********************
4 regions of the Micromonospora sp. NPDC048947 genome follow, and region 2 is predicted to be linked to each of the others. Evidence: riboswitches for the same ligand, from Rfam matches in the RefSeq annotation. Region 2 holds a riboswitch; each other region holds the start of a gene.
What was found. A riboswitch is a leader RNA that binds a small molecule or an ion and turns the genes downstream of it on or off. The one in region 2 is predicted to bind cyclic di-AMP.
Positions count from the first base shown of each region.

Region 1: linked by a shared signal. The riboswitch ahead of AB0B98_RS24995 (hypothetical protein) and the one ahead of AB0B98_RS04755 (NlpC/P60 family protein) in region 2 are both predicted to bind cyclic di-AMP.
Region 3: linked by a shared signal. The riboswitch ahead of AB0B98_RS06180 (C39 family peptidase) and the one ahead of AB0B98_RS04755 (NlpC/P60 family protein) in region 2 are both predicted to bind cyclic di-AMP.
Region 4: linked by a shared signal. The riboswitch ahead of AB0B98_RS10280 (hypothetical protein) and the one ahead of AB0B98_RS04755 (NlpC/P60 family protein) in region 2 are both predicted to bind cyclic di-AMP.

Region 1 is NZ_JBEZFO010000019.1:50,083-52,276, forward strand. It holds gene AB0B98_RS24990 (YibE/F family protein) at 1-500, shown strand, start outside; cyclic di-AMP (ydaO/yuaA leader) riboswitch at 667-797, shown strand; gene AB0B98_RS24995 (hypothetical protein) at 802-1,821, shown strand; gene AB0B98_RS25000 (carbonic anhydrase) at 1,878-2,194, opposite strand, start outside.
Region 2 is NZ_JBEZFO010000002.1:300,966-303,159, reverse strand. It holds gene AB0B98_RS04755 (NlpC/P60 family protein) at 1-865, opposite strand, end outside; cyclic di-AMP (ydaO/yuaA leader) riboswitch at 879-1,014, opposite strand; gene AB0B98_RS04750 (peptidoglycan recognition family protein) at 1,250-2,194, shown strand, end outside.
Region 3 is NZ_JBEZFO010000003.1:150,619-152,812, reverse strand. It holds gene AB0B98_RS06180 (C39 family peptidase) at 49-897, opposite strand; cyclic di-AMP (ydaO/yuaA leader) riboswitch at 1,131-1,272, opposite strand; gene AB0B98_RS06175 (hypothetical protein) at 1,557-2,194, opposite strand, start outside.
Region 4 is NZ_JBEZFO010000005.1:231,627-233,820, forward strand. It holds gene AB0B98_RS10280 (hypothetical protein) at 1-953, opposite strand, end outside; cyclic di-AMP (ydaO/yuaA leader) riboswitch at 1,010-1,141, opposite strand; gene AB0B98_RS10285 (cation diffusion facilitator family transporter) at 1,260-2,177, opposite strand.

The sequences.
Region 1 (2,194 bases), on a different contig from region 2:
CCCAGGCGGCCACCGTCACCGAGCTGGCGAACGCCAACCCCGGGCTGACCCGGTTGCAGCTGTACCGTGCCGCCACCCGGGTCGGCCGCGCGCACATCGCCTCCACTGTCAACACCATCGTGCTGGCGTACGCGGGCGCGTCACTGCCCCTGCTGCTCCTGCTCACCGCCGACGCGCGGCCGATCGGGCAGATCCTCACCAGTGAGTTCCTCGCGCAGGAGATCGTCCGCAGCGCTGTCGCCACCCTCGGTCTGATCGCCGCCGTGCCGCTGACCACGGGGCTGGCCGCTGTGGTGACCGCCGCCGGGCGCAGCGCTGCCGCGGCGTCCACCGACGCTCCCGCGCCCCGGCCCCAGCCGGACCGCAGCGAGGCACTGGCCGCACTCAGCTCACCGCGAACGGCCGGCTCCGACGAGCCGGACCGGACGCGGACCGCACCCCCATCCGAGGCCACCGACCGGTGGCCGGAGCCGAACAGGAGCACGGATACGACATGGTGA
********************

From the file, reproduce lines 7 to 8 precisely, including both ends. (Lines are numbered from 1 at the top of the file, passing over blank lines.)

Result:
Region 1 is NZ_JBEZFO010000019.1:50,083-52,276, forward strand. It holds gene AB0B98_RS24990 (YibE/F family protein) at 1-500, shown strand, start outside; cyclic di-AMP (ydaO/yuaA leader) riboswitch at 667-797, shown strand; gene AB0B98_RS24995 (hypothetical protein) at 802-1,821, shown strand; gene AB0B98_RS25000 (carbonic anhydrase) at 1,878-2,194, opposite strand, start outside.
Region 2 is NZ_JBEZFO010000002.1:300,966-303,159, reverse strand. It holds gene AB0B98_RS04755 (NlpC/P60 family protein) at 1-865, opposite strand, end outside; cyclic di-AMP (ydaO/yuaA leader) riboswitch at 879-1,014, opposite strand; gene AB0B98_RS04750 (peptidoglycan recognition family protein) at 1,250-2,194, shown strand, end outside.